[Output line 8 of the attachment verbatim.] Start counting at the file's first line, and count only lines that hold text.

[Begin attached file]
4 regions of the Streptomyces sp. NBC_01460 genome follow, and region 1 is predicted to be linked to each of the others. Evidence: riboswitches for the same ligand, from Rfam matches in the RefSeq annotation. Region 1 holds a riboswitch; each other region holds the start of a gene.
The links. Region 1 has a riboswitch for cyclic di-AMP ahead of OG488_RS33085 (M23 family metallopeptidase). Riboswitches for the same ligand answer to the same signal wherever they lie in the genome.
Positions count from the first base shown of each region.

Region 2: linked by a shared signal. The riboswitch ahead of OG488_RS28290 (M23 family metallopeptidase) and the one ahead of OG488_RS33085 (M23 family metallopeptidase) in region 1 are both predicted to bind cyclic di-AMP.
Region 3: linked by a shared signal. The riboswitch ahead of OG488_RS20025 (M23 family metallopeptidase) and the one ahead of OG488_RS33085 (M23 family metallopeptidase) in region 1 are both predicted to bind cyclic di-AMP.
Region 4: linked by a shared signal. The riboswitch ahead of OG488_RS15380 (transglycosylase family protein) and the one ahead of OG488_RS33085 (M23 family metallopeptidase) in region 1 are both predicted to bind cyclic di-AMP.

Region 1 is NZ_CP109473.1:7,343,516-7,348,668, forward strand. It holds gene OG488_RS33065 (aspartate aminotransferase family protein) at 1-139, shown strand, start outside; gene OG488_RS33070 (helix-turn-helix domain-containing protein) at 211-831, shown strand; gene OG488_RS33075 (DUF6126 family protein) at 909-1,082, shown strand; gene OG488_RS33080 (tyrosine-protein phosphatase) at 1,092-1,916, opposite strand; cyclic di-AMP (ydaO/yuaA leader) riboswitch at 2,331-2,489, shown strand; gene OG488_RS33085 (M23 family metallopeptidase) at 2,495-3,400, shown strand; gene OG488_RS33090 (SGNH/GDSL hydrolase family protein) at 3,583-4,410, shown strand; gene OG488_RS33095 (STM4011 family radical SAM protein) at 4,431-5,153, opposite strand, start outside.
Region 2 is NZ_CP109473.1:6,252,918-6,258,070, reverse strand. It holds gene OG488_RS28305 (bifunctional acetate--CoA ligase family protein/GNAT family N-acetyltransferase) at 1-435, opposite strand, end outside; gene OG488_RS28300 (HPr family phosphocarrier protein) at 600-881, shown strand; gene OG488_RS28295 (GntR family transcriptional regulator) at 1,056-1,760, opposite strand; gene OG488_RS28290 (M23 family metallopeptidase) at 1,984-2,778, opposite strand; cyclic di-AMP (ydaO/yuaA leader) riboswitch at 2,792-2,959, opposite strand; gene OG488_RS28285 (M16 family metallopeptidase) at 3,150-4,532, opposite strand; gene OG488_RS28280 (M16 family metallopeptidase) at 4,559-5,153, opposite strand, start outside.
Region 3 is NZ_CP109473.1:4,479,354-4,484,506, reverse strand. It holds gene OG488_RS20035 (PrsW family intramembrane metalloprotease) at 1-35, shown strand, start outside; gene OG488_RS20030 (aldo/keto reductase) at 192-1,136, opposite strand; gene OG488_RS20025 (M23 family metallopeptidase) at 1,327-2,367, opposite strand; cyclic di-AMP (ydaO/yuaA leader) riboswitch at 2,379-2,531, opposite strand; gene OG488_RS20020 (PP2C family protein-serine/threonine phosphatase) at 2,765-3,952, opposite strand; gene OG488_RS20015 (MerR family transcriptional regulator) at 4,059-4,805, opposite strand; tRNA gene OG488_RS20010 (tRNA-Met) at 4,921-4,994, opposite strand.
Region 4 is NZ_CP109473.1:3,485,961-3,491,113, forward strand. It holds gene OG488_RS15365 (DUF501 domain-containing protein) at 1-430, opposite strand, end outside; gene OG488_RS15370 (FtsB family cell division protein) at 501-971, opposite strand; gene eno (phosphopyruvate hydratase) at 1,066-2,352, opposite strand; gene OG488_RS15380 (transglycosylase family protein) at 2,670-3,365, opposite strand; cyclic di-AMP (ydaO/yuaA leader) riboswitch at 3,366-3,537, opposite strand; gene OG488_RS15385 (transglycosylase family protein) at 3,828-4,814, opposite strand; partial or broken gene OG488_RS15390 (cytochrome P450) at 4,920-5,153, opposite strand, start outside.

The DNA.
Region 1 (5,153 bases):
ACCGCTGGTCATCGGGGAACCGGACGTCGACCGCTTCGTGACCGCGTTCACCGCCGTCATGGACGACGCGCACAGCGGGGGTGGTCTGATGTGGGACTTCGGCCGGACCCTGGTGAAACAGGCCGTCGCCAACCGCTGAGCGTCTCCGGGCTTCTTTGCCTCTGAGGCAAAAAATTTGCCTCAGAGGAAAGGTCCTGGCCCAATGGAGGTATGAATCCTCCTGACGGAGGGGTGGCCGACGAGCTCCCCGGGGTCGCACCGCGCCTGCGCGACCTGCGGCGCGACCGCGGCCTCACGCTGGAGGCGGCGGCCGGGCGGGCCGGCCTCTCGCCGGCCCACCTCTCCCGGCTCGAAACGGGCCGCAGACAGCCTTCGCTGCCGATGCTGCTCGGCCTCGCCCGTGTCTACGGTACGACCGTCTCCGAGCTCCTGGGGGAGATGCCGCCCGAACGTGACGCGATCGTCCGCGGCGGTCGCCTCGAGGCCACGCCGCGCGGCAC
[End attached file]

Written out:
Region 2 is NZ_CP109473.1:6,252,918-6,258,070, reverse strand. It holds gene OG488_RS28305 (bifunctional acetate--CoA ligase family protein/GNAT family N-acetyltransferase) at 1-435, opposite strand, end outside; gene OG488_RS28300 (HPr family phosphocarrier protein) at 600-881, shown strand; gene OG488_RS28295 (GntR family transcriptional regulator) at 1,056-1,760, opposite strand; gene OG488_RS28290 (M23 family metallopeptidase) at 1,984-2,778, opposite strand; cyclic di-AMP (ydaO/yuaA leader) riboswitch at 2,792-2,959, opposite strand; gene OG488_RS28285 (M16 family metallopeptidase) at 3,150-4,532, opposite strand; gene OG488_RS28280 (M16 family metallopeptidase) at 4,559-5,153, opposite strand, start outside.